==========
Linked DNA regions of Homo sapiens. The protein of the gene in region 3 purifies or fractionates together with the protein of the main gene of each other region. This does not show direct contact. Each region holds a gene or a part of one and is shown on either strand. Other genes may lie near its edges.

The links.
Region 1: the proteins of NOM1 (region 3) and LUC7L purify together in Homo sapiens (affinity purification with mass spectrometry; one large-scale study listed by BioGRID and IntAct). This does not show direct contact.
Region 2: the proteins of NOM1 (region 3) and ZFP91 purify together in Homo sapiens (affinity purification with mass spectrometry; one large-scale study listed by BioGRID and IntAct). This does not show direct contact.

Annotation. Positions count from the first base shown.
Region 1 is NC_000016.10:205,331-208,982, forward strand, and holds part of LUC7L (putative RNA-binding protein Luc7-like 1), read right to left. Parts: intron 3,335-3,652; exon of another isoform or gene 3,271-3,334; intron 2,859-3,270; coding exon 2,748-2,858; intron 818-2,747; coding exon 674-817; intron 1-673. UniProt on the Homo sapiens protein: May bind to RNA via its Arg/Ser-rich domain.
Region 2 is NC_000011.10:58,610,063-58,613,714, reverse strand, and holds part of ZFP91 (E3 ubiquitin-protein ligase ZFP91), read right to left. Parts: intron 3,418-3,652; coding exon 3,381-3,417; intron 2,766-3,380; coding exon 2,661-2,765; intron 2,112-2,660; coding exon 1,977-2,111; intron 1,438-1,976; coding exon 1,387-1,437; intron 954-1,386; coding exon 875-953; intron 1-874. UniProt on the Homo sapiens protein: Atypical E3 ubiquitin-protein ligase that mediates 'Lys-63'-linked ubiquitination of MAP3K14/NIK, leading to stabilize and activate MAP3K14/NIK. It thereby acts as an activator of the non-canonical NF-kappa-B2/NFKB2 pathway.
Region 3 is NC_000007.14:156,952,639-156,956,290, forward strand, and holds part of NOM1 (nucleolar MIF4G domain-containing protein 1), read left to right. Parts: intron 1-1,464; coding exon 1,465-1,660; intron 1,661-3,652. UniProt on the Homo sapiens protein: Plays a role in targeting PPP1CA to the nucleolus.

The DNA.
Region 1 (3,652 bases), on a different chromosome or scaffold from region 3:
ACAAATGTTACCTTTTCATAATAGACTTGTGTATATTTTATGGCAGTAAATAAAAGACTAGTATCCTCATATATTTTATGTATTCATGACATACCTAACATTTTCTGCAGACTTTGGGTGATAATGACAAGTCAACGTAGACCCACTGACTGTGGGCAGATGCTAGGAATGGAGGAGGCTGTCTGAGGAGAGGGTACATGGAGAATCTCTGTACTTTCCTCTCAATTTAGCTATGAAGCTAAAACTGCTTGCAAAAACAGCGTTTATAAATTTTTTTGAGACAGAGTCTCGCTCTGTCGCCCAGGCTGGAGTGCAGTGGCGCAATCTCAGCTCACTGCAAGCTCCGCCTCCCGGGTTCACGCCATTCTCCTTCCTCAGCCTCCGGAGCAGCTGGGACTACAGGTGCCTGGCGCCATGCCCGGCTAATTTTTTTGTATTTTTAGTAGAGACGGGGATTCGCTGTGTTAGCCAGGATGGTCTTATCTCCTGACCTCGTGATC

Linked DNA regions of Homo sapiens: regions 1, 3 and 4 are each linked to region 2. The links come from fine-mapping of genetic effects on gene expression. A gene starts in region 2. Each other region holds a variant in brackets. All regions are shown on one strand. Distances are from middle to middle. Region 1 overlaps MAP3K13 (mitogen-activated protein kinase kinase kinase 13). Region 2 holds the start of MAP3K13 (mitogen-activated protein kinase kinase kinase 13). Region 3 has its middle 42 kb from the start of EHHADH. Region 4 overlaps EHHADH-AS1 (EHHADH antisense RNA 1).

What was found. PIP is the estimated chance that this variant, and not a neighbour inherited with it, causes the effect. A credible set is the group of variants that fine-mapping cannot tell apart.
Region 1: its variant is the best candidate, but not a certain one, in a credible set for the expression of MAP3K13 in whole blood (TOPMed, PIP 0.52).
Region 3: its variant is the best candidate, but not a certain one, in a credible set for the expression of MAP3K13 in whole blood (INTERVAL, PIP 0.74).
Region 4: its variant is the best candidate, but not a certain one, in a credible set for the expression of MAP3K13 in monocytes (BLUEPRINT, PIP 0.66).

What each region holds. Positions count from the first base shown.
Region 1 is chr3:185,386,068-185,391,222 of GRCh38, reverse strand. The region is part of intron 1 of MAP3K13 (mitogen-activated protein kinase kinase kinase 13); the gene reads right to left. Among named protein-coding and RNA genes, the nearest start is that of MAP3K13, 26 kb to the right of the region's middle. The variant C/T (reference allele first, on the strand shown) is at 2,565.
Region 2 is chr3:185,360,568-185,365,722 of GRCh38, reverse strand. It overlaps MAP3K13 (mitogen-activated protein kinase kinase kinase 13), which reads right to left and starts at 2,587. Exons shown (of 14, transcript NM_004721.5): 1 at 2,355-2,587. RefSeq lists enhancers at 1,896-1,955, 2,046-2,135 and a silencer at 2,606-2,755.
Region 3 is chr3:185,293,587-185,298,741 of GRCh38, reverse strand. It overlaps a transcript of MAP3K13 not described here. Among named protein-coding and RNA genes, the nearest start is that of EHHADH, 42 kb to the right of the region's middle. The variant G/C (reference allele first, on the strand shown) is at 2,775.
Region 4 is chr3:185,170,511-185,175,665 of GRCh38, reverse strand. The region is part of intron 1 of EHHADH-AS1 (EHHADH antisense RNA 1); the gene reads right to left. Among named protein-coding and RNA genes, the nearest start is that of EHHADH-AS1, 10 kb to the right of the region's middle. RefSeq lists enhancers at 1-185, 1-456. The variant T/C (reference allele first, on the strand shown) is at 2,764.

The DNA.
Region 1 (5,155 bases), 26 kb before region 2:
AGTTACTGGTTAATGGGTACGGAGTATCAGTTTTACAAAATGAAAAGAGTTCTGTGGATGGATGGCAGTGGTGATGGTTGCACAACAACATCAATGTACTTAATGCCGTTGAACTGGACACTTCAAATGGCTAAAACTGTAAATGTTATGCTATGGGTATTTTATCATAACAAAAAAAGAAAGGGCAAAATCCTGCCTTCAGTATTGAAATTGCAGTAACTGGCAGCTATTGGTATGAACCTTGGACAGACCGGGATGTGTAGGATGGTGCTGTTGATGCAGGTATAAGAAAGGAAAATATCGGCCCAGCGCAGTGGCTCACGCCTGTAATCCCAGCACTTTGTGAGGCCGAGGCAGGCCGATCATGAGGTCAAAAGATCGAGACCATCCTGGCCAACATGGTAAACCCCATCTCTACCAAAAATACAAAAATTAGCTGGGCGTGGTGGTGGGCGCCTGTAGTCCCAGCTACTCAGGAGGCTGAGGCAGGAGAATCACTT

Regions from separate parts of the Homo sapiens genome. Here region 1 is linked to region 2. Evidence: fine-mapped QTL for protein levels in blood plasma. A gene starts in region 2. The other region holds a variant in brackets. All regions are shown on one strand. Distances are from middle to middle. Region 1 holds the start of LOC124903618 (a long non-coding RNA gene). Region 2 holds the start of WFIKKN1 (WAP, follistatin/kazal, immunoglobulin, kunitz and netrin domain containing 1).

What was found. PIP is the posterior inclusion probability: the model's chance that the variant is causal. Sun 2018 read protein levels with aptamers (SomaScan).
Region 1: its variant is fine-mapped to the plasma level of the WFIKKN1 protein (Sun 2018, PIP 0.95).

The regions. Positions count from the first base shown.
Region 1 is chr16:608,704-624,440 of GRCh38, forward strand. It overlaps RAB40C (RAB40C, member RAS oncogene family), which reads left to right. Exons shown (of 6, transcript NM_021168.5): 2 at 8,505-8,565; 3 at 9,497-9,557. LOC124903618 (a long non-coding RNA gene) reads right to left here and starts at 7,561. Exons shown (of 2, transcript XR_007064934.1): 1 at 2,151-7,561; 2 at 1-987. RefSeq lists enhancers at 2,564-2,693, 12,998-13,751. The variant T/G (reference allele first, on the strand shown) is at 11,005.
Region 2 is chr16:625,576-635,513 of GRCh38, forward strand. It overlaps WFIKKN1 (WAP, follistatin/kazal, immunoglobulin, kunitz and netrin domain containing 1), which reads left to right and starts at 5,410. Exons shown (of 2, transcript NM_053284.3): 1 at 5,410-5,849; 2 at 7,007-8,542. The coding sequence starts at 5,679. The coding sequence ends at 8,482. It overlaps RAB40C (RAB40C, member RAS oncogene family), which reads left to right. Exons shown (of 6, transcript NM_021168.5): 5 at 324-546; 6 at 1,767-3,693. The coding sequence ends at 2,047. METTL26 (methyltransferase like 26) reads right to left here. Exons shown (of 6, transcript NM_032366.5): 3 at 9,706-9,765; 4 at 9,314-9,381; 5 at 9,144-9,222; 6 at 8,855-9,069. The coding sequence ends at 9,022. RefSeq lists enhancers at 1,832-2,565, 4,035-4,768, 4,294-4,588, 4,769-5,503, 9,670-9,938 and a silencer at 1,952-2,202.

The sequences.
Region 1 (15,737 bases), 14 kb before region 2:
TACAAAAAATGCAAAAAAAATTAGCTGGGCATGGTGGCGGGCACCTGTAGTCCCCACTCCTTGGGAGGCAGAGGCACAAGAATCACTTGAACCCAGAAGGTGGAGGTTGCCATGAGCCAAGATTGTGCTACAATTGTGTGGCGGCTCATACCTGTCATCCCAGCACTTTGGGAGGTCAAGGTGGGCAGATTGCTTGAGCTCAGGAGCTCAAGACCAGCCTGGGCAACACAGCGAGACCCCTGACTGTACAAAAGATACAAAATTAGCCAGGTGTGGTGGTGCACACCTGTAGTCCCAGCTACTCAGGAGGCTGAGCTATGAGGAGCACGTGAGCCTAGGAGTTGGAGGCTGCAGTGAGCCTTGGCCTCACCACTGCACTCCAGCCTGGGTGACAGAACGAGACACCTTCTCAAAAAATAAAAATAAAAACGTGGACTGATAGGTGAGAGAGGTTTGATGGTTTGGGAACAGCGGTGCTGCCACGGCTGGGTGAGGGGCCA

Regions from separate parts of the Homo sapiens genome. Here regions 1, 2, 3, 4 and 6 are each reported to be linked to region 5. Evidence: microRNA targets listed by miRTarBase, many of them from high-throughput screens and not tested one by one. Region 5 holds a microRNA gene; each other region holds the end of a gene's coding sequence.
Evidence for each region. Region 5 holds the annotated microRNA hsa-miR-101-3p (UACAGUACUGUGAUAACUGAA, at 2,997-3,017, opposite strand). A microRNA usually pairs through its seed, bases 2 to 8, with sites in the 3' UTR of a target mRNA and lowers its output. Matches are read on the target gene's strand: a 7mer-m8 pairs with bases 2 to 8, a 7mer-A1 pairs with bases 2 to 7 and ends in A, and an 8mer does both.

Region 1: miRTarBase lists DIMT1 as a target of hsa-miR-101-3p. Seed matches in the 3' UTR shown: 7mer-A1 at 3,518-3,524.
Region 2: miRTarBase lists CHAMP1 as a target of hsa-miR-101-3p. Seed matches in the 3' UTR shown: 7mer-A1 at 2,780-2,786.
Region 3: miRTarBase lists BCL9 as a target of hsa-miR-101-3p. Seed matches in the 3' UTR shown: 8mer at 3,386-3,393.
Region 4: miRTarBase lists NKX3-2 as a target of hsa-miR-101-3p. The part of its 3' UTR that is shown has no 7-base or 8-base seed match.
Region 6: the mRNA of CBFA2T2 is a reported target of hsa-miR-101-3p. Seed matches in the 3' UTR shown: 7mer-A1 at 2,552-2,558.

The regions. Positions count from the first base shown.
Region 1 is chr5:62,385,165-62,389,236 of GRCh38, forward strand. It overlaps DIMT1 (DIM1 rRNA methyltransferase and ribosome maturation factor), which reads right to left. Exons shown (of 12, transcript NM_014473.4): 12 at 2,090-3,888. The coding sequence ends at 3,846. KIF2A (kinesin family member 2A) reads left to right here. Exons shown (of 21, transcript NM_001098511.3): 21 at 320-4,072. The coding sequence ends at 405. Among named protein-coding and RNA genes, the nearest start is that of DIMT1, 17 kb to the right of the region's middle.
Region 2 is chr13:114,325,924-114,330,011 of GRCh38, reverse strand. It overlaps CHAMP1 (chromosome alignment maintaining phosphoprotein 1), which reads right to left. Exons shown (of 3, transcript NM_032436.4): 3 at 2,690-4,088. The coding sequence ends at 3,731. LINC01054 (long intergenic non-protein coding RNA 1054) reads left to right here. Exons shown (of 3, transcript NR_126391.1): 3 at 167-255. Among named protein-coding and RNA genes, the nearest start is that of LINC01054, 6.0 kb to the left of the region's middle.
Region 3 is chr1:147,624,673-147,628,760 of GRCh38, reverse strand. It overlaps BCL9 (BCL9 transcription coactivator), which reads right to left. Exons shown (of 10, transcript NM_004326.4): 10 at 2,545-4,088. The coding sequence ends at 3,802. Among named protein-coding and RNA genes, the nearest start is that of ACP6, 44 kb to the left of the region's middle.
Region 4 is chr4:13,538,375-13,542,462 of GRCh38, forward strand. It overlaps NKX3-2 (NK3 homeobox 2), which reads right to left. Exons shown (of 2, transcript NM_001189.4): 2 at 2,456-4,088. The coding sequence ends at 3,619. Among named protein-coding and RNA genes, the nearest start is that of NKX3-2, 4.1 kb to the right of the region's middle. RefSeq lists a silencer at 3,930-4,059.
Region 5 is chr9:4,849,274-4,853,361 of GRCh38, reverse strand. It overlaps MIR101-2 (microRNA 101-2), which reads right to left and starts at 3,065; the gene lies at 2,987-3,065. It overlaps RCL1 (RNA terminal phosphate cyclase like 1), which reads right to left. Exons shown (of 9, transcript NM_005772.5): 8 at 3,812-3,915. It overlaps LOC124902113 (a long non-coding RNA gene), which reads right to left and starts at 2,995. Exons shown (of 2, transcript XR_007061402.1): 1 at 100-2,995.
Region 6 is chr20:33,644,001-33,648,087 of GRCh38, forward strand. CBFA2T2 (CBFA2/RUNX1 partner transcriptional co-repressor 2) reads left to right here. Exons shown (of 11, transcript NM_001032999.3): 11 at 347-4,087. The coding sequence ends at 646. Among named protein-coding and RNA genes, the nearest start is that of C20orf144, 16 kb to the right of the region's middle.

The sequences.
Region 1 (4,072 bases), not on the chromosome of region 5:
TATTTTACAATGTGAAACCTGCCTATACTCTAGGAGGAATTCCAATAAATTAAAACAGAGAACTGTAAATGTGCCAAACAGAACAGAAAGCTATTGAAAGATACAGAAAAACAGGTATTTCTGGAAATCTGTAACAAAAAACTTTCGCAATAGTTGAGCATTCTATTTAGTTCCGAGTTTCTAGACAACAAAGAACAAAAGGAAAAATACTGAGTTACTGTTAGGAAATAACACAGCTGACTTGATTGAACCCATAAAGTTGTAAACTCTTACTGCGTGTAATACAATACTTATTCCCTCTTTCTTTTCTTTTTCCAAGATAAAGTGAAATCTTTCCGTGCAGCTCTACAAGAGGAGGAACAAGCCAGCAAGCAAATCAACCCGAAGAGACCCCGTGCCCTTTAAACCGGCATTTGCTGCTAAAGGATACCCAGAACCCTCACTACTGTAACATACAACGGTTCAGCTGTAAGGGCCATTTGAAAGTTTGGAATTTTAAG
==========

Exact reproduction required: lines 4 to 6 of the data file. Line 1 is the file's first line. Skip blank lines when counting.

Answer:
Region 2: the proteins of NOM1 (region 3) and ZFP91 purify together in Homo sapiens (affinity purification with mass spectrometry; one large-scale study listed by BioGRID and IntAct). This does not show direct contact.

Annotation. Positions count from the first base shown.
Region 1 is NC_000016.10:205,331-208,982, forward strand, and holds part of LUC7L (putative RNA-binding protein Luc7-like 1), read right to left. Parts: intron 3,335-3,652; exon of another isoform or gene 3,271-3,334; intron 2,859-3,270; coding exon 2,748-2,858; intron 818-2,747; coding exon 674-817; intron 1-673. UniProt on the Homo sapiens protein: May bind to RNA via its Arg/Ser-rich domain.